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intercede

[ in-ter-seed ]
/ ˌɪn tərˈsid /
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verb (used without object), in·ter·ced·ed, in·ter·ced·ing.

to act or interpose in behalf of someone in difficulty or trouble, as by pleading or petition: to intercede with the governor for a condemned man.
to attempt to reconcile differences between two people or groups; mediate.
Roman History. (of a tribune or other magistrate) to interpose a veto.

QUIZZES

QUIZ YOURSELF ON “THEIR,” “THERE,” AND “THEY’RE”

Are you aware how often people swap around “their,” “there,” and “they’re”? Prove you have more than a fair grasp over these commonly confused words.
Question 1 of 7
Which one of these commonly confused words can act as an adverb or a pronoun?

Origin of intercede

From the Latin word intercēdere, dating back to 1570–80. See inter-, cede

OTHER WORDS FROM intercede

in·ter·ced·er, nounpre·in·ter·cede, verb (used without object), pre·in·ter·ced·ed, pre·in·ter·ced·ing.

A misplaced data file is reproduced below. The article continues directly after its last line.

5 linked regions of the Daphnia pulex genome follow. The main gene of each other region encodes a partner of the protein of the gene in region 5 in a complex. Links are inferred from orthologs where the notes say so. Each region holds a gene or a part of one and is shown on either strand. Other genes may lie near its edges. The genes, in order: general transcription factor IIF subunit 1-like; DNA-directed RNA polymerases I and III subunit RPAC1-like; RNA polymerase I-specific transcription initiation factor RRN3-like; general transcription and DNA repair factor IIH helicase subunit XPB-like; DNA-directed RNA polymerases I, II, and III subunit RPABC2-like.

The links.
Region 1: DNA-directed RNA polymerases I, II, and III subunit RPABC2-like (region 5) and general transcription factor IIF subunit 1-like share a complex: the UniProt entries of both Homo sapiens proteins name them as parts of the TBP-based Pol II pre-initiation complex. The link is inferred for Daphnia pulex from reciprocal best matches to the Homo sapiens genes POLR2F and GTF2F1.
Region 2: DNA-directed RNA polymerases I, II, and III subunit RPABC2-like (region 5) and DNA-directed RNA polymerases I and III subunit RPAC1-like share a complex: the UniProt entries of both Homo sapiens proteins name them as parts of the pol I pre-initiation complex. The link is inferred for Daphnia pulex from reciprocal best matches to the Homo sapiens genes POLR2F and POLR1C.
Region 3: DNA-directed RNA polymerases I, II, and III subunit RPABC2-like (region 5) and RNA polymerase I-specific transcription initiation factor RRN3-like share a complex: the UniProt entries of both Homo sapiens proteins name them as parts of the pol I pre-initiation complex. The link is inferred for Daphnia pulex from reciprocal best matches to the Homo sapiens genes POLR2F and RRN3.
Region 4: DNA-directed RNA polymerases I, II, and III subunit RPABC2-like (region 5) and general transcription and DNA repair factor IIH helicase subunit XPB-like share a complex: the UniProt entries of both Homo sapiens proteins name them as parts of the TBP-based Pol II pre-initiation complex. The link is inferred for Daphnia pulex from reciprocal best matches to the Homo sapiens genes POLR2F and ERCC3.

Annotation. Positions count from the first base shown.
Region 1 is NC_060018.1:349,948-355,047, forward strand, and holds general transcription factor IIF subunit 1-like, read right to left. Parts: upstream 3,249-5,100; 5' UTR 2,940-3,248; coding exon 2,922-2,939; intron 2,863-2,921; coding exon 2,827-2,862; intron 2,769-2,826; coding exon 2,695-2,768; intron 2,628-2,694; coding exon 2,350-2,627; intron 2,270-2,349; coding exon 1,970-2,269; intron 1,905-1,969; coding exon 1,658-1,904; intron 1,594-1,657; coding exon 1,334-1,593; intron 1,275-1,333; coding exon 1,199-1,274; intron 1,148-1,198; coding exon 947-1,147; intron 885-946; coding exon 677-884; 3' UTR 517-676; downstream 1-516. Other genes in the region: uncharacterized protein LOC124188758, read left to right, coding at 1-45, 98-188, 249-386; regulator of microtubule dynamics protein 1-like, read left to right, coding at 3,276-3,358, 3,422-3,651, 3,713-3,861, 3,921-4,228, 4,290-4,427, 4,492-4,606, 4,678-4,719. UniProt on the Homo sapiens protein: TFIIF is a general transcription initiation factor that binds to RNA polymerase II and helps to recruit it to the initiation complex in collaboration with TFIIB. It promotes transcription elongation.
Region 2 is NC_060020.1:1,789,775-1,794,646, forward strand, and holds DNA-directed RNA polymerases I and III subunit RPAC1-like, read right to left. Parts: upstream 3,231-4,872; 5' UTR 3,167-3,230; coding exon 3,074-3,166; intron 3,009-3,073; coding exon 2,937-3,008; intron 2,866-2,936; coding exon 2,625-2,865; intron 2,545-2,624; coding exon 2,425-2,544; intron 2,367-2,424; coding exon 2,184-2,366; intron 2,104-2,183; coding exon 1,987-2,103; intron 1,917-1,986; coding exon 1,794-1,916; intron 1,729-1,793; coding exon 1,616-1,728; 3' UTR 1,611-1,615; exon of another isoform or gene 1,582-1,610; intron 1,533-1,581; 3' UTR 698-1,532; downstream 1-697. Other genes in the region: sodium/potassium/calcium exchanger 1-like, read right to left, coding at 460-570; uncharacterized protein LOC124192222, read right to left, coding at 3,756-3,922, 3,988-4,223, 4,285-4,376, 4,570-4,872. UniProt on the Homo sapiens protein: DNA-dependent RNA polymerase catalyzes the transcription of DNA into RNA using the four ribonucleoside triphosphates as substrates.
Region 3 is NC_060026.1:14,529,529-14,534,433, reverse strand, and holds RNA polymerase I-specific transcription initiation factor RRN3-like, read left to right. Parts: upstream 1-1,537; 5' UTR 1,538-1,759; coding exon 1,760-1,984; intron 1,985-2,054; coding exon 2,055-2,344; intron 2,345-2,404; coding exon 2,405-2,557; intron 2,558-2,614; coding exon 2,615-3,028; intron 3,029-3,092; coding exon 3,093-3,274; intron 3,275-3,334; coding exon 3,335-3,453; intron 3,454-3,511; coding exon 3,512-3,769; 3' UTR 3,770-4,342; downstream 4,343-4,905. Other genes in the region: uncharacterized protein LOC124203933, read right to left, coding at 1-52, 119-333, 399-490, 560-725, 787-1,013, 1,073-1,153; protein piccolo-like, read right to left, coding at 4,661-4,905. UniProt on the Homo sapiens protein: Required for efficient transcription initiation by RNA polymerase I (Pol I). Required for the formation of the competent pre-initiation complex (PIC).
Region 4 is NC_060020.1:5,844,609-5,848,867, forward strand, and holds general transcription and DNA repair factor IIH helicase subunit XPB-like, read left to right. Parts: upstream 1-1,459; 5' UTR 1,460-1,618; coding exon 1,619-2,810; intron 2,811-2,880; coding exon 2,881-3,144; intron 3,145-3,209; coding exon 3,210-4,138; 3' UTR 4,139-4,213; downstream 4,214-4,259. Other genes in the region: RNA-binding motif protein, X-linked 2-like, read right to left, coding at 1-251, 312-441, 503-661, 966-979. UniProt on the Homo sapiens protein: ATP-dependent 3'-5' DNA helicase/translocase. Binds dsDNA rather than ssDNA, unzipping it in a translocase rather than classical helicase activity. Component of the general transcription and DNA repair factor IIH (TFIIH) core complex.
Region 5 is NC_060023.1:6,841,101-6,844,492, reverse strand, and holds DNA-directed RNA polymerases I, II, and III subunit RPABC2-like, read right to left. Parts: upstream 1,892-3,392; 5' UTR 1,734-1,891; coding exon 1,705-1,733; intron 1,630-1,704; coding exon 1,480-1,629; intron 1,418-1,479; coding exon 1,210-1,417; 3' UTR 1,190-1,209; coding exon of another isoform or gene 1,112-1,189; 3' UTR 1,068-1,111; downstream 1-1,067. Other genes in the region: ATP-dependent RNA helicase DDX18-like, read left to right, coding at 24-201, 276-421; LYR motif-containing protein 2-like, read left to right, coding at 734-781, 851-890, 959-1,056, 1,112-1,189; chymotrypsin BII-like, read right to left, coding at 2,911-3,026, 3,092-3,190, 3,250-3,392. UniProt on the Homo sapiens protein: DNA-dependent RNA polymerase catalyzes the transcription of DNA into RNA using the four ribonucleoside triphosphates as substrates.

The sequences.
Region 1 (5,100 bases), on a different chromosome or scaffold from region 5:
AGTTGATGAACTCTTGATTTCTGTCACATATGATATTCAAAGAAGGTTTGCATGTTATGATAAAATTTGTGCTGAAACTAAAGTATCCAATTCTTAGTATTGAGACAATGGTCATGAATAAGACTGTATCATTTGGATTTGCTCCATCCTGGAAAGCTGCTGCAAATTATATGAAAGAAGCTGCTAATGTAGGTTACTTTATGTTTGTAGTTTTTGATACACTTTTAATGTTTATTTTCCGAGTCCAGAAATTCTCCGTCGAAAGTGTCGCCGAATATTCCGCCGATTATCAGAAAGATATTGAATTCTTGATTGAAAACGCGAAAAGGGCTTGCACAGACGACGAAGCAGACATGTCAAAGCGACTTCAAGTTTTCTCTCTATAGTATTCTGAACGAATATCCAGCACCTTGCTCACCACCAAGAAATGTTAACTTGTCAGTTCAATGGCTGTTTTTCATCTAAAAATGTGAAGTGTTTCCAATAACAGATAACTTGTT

Dictionary.com Unabridged Based on the Random House Unabridged Dictionary, © Random House, Inc. 2021

Example sentences from the Web for intercede

British Dictionary definitions for intercede

intercede
/ (ˌɪntəˈsiːd) /

verb (intr)

(often foll by in) to come between parties or act as mediator or advocateto intercede in the strike
Roman history (of a tribune or other magistrate) to interpose a veto

Derived forms of intercede

interceder, noun

Word Origin for intercede

C16: from Latin intercēdere to intervene, from inter- + cēdere to move
Collins English Dictionary - Complete & Unabridged 2012 Digital Edition © William Collins Sons & Co. Ltd. 1979, 1986 © HarperCollins Publishers 1998, 2000, 2003, 2005, 2006, 2007, 2009, 2012
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